Religion And Moral Authority

Americans face daily reports of truly outrageous (and often previously unimaginable) things this administration is doing. In our name. To our shame.

Nothing we have seen thus far, however–not the disregard for poor Americans, the efforts to ensure that healthcare will continue to be a privilege rather than a right, the dismantling of environmental protections, the attacks on public education and the rule of law– not even the greed and stupidity of the looters who currently rule us–has been as morally repugnant as the Trump Administration’s practice of separating children from their parents at the border.

The pictures of screaming children being torn from the arms of their parents are enough to rip your heart out.

In a column for the Guardian, Marilynne Robinson asks a reasonable question: in the face of this assault on decency and humanity, where the hell are all those “family values” Christians?

She begins by explaining what is happening

As a matter of recent policy, agents of the American government take children from their parents’ arms at our southern border. They are kept at separate facilities for indeterminate periods of time. The parents are jailed and the children are put in the care of non-governmental agencies, sometimes in other states. It is hard to imagine that the higher rate of incarceration and the new system of calculated injury to children would not soon overwhelm existing arrangements no matter how many shelters and beds are provided for a frightened, heartbroken population of the very young, whose miseries are intended as a disincentive to future potential border-crossers.

The only nod to shared humanity in this policy is an obvious understanding that a child’s grief is a particularly wrenching experience for a parent, powerful enough – so the designers of the policy clearly believe – to weigh against the threats to that same child’s safety and health and prospects for a better life that bring parents and children to the American border. This effect would be much heightened by any parent’s knowing that the one sufficient comfort for any child in almost all circumstances, and especially one like this, is to be taken into his mother’s or his father’s arms.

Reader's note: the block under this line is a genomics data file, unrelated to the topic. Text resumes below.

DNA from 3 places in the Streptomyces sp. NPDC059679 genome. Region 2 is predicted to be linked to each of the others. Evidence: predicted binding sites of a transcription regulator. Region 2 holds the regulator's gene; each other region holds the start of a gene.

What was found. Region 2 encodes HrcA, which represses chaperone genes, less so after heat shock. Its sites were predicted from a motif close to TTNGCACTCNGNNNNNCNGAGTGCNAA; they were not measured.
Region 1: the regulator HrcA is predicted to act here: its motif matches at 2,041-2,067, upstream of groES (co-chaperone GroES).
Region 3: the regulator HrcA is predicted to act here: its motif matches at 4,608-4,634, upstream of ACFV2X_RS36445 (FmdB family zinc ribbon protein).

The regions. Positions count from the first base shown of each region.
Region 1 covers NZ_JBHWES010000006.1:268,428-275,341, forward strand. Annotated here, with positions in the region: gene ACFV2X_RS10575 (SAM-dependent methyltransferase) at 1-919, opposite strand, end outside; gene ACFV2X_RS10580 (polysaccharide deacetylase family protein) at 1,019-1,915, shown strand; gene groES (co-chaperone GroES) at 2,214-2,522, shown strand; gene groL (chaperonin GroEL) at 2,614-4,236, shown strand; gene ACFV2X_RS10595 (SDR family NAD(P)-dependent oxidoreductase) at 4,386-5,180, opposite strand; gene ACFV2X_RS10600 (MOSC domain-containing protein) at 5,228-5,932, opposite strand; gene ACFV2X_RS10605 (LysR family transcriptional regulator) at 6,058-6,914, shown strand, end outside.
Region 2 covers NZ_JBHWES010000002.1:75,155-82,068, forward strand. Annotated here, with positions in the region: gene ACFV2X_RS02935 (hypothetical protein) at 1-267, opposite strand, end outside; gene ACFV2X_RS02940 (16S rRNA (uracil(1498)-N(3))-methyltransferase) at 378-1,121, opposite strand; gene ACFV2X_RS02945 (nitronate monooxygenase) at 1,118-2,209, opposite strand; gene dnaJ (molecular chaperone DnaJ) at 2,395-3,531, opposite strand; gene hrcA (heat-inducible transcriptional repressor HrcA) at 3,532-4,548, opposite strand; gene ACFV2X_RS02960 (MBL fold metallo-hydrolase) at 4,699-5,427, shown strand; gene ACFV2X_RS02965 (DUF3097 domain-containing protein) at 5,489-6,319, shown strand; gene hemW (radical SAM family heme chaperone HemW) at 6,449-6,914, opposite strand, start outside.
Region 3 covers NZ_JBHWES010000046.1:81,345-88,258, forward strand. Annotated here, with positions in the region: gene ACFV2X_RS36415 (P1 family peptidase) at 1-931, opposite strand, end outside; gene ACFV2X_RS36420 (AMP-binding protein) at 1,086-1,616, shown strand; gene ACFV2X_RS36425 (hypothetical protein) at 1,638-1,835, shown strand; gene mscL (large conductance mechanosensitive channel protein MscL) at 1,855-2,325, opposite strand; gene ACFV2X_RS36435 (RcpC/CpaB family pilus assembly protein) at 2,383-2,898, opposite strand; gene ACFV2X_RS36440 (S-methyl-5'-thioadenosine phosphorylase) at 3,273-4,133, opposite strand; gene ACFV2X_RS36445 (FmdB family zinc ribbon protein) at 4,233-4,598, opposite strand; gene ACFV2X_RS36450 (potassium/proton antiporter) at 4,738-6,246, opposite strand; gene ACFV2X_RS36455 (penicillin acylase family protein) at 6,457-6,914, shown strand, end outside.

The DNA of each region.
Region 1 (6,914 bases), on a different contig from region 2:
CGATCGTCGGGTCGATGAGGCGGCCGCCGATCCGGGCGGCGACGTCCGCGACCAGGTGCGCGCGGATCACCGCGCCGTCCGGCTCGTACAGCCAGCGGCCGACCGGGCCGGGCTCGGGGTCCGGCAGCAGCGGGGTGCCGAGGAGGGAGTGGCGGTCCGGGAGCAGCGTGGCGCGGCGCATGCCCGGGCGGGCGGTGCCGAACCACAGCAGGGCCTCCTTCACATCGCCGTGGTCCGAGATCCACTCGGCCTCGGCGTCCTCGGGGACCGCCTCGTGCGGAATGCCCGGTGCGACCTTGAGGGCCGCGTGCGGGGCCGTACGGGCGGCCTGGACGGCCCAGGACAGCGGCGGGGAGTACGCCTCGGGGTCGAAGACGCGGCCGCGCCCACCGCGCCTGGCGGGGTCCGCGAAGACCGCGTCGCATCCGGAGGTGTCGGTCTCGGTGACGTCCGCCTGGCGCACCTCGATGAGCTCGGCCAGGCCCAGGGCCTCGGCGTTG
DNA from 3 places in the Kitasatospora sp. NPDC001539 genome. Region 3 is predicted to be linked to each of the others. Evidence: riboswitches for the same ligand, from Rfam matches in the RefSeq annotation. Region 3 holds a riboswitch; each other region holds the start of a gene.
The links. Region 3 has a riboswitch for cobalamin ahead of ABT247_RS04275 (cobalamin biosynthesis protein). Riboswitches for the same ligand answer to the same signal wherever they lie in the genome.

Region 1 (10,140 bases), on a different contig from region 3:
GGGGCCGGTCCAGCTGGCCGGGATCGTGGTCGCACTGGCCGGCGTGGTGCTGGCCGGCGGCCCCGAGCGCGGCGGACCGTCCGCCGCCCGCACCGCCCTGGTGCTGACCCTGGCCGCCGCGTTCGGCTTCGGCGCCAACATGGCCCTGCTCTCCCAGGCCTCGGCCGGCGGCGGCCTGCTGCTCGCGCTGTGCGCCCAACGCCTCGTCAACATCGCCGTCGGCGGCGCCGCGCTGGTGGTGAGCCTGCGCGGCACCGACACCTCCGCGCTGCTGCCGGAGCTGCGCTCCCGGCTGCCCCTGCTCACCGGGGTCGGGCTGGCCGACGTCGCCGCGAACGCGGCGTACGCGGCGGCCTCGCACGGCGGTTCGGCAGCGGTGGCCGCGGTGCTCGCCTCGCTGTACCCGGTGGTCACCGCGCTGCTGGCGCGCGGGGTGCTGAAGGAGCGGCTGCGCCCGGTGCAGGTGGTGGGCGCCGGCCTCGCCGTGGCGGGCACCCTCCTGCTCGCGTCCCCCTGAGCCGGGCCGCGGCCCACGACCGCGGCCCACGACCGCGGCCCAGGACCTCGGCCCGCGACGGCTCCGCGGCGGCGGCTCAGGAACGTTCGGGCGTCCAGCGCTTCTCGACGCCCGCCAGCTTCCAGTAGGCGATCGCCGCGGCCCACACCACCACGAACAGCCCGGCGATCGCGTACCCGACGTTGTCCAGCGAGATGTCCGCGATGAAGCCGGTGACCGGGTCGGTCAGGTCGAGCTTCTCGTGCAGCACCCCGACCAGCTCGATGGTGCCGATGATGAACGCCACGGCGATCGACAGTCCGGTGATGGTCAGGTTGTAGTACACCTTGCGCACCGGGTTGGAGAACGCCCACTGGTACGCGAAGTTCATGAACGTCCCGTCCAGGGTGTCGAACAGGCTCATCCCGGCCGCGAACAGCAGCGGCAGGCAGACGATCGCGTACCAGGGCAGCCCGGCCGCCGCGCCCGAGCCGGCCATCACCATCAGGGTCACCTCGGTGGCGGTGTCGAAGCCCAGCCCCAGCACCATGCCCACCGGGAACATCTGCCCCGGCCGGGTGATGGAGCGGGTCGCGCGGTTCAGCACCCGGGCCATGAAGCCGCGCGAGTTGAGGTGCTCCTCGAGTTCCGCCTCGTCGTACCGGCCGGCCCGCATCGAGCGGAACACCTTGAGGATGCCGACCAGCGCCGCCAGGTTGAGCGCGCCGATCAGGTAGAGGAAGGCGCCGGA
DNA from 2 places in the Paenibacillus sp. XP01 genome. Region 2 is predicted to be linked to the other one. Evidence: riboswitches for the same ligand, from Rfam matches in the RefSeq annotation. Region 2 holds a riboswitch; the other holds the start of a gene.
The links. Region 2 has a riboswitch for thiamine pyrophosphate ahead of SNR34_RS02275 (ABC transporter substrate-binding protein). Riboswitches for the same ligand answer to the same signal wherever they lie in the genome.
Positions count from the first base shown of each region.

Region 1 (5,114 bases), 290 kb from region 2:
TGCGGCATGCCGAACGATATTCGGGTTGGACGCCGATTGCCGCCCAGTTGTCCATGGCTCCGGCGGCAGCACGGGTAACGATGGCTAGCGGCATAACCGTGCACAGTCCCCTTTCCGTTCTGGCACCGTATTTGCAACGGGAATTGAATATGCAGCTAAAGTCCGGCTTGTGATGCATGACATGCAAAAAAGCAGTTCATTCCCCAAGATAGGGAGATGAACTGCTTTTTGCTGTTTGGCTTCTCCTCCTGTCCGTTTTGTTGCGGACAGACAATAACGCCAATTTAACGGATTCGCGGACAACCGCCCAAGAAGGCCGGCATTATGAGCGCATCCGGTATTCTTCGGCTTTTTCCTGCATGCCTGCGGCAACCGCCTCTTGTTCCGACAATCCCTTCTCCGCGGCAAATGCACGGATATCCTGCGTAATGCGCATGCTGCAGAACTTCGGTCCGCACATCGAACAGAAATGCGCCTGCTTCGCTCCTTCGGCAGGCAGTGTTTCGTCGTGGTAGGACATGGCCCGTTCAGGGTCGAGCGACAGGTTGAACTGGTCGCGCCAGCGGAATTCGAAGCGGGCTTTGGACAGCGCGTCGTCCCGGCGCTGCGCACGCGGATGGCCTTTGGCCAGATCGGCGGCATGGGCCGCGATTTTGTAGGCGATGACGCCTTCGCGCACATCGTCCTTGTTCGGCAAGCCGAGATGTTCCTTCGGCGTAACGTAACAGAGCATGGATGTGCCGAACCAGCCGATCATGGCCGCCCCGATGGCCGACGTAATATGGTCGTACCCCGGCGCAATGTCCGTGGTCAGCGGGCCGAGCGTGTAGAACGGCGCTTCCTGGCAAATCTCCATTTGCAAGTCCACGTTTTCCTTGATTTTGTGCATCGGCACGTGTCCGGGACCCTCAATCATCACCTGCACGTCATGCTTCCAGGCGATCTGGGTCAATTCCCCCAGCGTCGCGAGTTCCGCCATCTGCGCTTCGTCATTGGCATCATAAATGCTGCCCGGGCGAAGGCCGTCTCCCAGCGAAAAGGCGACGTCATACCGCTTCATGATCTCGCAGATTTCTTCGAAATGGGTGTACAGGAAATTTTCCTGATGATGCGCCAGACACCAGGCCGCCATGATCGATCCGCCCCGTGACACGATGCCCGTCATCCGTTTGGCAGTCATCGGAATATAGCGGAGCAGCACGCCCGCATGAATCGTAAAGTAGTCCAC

Robinson notes the hardening of American partisanship and the not irrelevant fact that what is left of the GOP is mostly an amalgam of gun owners, people “who claim to be religious,” and people who resent immigration. (What she doesn’t say, but should have acknowledged, is that “resentment of immigration” is more often than not a euphemism for deep-seated and virulent racism.) As she does acknowledge, there are profound differences of worldview between those who fall into those categories and the rest of America–these are fearful people, and Trump has continually stoked their fears of the “other” with his anti-immigrant and racist rhetoric.

Behind much of this is a spurious Christianity that has spread through the culture on the strength of the old American habit of church-going, and which propounds a stark vision, the embattled faction of “the saved” surrounded by continuous threats to their souls – otherwise known as the American population at large.

Obama was impolitic, but not wrong, when he suggested that frightened people cling to their guns and their bibles. Robinson points to the irony of self-described “patriots” who hate the country, and self-identified “Christians” who insult and deprive the poor and the stranger.

Those “Christians” (note quotes) are Trump’s base and enablers. Their overwhelming hypocrisy is the reason  so many Americans, especially young Americans, are rejecting religion. After all, the only justification for organized religion–at least, the only justification that makes sense to reasonable people–is that it is capable of prompting moral behavior.

Of course, history teaches us that religion is also quite capable of excusing atrocities.

When clear-eyed people see religious dogma being used to support adherents’ delusions of superiority, when they see it used to justify and excuse behaviors that all good people condemn as immoral, is it any wonder they see it as a cynical prop to tribalism rather than an appeal to the “better angels” of our humanity?

“Religious” folks who are conspicuously silent when children are ripped from the arms of parents who are seeking sanctuary–who show no compassion for people fleeing intolerable situations in an effort to give those children a better life–aren’t worshipping any God worthy of the name.